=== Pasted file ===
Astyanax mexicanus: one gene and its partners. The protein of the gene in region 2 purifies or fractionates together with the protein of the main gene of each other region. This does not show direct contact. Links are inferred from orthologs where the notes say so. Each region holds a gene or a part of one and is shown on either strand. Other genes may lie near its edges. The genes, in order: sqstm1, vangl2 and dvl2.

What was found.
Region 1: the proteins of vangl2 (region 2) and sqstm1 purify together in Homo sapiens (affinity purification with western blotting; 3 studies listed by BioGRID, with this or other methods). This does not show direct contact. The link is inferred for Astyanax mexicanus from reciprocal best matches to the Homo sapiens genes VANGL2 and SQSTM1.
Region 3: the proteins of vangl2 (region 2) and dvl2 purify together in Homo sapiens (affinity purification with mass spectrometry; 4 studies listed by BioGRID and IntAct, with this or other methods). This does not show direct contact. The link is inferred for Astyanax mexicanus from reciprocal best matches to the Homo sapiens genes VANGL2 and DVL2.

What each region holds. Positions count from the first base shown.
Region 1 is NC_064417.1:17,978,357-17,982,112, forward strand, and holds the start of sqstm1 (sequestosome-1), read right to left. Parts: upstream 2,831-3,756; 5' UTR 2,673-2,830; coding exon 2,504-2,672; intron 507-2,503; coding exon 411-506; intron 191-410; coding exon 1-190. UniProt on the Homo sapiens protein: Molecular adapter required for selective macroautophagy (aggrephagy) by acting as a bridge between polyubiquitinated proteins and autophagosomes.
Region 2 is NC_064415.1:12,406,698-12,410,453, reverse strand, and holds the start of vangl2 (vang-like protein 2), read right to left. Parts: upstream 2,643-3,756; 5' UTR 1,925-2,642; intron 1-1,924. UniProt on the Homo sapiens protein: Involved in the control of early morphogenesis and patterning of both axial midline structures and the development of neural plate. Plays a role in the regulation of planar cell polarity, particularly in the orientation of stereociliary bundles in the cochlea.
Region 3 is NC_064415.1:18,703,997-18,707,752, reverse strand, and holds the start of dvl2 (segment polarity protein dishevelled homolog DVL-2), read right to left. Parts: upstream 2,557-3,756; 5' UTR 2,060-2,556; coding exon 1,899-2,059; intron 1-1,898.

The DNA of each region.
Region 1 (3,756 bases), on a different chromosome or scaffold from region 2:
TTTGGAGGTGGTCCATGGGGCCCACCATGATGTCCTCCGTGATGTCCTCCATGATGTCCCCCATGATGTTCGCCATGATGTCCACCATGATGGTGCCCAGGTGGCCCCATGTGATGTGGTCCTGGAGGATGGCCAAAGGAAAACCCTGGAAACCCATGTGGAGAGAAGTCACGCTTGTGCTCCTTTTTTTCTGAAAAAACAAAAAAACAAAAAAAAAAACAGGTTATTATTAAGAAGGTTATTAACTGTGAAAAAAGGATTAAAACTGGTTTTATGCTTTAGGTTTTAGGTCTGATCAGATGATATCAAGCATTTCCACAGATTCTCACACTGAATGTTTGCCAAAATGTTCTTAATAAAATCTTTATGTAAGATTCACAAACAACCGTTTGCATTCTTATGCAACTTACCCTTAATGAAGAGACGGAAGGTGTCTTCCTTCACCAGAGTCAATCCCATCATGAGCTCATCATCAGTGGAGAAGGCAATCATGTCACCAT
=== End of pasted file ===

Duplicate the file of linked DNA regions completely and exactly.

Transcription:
Astyanax mexicanus: one gene and its partners. The protein of the gene in region 2 purifies or fractionates together with the protein of the main gene of each other region. This does not show direct contact. Links are inferred from orthologs where the notes say so. Each region holds a gene or a part of one and is shown on either strand. Other genes may lie near its edges. The genes, in order: sqstm1, vangl2 and dvl2.

What was found.
Region 1: the proteins of vangl2 (region 2) and sqstm1 purify together in Homo sapiens (affinity purification with western blotting; 3 studies listed by BioGRID, with this or other methods). This does not show direct contact. The link is inferred for Astyanax mexicanus from reciprocal best matches to the Homo sapiens genes VANGL2 and SQSTM1.
Region 3: the proteins of vangl2 (region 2) and dvl2 purify together in Homo sapiens (affinity purification with mass spectrometry; 4 studies listed by BioGRID and IntAct, with this or other methods). This does not show direct contact. The link is inferred for Astyanax mexicanus from reciprocal best matches to the Homo sapiens genes VANGL2 and DVL2.

What each region holds. Positions count from the first base shown.
Region 1 is NC_064417.1:17,978,357-17,982,112, forward strand, and holds the start of sqstm1 (sequestosome-1), read right to left. Parts: upstream 2,831-3,756; 5' UTR 2,673-2,830; coding exon 2,504-2,672; intron 507-2,503; coding exon 411-506; intron 191-410; coding exon 1-190. UniProt on the Homo sapiens protein: Molecular adapter required for selective macroautophagy (aggrephagy) by acting as a bridge between polyubiquitinated proteins and autophagosomes.
Region 2 is NC_064415.1:12,406,698-12,410,453, reverse strand, and holds the start of vangl2 (vang-like protein 2), read right to left. Parts: upstream 2,643-3,756; 5' UTR 1,925-2,642; intron 1-1,924. UniProt on the Homo sapiens protein: Involved in the control of early morphogenesis and patterning of both axial midline structures and the development of neural plate. Plays a role in the regulation of planar cell polarity, particularly in the orientation of stereociliary bundles in the cochlea.
Region 3 is NC_064415.1:18,703,997-18,707,752, reverse strand, and holds the start of dvl2 (segment polarity protein dishevelled homolog DVL-2), read right to left. Parts: upstream 2,557-3,756; 5' UTR 2,060-2,556; coding exon 1,899-2,059; intron 1-1,898.

The DNA of each region.
Region 1 (3,756 bases), on a different chromosome or scaffold from region 2:
TTTGGAGGTGGTCCATGGGGCCCACCATGATGTCCTCCGTGATGTCCTCCATGATGTCCCCCATGATGTTCGCCATGATGTCCACCATGATGGTGCCCAGGTGGCCCCATGTGATGTGGTCCTGGAGGATGGCCAAAGGAAAACCCTGGAAACCCATGTGGAGAGAAGTCACGCTTGTGCTCCTTTTTTTCTGAAAAAACAAAAAAACAAAAAAAAAAACAGGTTATTATTAAGAAGGTTATTAACTGTGAAAAAAGGATTAAAACTGGTTTTATGCTTTAGGTTTTAGGTCTGATCAGATGATATCAAGCATTTCCACAGATTCTCACACTGAATGTTTGCCAAAATGTTCTTAATAAAATCTTTATGTAAGATTCACAAACAACCGTTTGCATTCTTATGCAACTTACCCTTAATGAAGAGACGGAAGGTGTCTTCCTTCACCAGAGTCAATCCCATCATGAGCTCATCATCAGTGGAGAAGGCAATCATGTCACCAT